A conversation that comes up a lot at the barn is what each person is looking for in a horse. To me, this is a very personal decision and it requires being very honest with yourself about what you want from your horsemanship, and your horse.
If horses are about riding for a particular purpose, whether in a show, on the job, or on the trail, you need to be realistic about what you can offer a horse and what your horse can offer you. There are plenty of horses that could do a specific job with a lot of work, support and the perfect rider combination, but otherwise will struggle to feel okay enough to perform. Other horses have physical limitations that determine what they can or cannot do. This doesn't make them bad horses, it just makes them who they are and in need of the right circumstance.
A lot of us might be able to offer these horses a great deal, if we are willing to live within what the horse needs and has to offer. This doesn't always match what we were hoping for, though. So then a decision has to be made by the person, as to whether it is the external goal that is important, or the journey with the horse. This is a personal decision, and has a lot to do with what the person is interested in.
I know fantastic riders who are primarily interested in going down the trail, doing a job, or showing. I don't have any problem with this. But I think it is important that they are matched with the right horse. A horse that can handle the pressure of the job, physically and emotionally, without a ton of support, and without worrying much. There are horses that can do this, with the right combination of personality and experience. There are other horses that may or may not still perform, but fall apart emotionally. And that's not fair to the horse.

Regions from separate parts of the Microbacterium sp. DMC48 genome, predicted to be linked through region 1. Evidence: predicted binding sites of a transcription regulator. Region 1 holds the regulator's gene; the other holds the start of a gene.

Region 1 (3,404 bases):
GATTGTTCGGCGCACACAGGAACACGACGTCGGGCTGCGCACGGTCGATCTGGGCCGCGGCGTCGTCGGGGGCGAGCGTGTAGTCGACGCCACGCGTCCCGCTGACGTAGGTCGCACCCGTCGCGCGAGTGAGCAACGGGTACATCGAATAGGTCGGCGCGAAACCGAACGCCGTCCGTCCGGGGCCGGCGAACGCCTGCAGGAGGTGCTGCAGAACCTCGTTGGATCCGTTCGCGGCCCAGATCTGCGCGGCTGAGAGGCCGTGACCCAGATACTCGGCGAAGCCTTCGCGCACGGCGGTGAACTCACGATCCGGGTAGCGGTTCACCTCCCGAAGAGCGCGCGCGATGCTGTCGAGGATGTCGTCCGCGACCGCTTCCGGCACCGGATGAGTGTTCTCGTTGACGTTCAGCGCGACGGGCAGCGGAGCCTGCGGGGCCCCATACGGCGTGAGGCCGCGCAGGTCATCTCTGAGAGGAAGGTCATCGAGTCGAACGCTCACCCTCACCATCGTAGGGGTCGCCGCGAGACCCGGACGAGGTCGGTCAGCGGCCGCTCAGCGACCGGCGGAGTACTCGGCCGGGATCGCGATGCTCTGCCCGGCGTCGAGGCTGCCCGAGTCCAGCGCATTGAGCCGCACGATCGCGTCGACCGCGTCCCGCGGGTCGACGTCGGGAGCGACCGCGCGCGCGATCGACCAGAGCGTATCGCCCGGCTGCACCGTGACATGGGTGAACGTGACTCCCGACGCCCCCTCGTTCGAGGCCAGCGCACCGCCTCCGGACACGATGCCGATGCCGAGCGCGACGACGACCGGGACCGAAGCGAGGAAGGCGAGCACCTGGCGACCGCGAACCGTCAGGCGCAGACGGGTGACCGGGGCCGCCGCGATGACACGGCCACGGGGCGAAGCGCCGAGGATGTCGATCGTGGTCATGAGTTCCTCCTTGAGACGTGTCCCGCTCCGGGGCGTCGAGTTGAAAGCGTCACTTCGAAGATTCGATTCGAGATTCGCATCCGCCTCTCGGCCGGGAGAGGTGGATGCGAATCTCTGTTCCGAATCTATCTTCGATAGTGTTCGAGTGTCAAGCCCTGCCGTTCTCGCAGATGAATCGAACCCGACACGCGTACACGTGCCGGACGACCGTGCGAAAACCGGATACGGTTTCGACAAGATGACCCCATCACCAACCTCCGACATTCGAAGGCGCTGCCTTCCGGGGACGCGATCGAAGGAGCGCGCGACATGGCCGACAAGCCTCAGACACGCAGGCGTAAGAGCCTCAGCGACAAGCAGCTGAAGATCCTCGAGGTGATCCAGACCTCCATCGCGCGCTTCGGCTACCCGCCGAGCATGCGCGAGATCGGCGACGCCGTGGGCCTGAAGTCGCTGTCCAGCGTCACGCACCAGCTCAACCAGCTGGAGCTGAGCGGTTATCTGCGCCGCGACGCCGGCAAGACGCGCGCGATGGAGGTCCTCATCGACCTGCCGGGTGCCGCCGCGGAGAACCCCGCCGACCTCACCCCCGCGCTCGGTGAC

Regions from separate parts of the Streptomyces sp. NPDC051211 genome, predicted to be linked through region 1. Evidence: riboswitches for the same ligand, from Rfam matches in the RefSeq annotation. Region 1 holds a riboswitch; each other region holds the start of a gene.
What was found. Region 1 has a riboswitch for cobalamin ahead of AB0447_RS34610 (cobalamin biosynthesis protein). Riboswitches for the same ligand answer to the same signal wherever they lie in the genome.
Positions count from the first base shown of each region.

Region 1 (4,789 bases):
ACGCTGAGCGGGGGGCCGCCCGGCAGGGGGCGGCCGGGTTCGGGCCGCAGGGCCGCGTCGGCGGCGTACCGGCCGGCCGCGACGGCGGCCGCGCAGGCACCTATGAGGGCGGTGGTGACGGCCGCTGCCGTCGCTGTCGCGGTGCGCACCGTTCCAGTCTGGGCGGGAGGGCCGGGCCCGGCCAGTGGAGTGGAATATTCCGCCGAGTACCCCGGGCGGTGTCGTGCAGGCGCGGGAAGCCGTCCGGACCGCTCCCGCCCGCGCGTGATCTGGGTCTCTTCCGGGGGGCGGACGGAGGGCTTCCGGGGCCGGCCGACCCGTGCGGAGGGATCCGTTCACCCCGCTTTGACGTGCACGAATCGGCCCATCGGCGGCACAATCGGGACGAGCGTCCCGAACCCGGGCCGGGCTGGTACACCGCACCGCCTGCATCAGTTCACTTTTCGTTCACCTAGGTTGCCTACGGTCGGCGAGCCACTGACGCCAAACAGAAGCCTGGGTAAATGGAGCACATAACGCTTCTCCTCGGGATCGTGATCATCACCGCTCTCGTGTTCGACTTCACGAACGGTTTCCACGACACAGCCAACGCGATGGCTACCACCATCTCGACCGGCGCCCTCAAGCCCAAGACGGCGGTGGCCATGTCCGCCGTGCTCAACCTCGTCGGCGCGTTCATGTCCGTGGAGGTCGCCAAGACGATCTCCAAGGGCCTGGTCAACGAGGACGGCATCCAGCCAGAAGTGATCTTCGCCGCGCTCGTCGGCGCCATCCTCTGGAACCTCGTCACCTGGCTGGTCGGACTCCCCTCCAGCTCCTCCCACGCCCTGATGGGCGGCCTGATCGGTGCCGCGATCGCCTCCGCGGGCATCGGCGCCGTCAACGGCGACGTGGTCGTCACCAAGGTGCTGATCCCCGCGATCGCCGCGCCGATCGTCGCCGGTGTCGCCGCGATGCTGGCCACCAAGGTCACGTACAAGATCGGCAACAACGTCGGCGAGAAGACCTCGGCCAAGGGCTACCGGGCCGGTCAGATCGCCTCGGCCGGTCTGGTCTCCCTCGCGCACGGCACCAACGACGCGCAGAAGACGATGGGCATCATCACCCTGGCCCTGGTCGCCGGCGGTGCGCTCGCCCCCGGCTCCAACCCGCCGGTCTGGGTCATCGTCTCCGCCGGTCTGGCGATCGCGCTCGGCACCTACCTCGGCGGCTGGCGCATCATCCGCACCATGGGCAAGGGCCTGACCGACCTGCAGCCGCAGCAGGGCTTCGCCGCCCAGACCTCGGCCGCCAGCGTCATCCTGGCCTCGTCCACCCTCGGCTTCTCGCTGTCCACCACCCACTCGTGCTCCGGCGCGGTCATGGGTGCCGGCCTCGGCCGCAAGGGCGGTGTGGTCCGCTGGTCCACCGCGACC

For me, my interest for my personal horses is more in the journey, and I don't mind spending a long time working on emotional issues, physical challenges, or anything else that comes up. That's where my interest lies in horses at this point in my life, from the saddle or from the ground. Each horse that I own has it's own special strengths and limitations. My lesson horses have physical issues that limit how much riding they can do and determine their need for extra care, but they have unending patience and offer safety for their students. Among my personal horses, I have horses with physical and emotional issues that may or may not be resolvable, but hopefully are manageable in the long term. But they offer me a world of learning and they have no where else to go. I'm a last stop for them. And I'm happy with that, with who they are, and I think that I have enough to offer them to keep their quality of life.
So the question that I encourage everyone to ask when deciding on a horse to take home, or whether to keep one, is if your goals, and the effort you are willing to dedicate to the horse, match what that horse needs and who that horse is.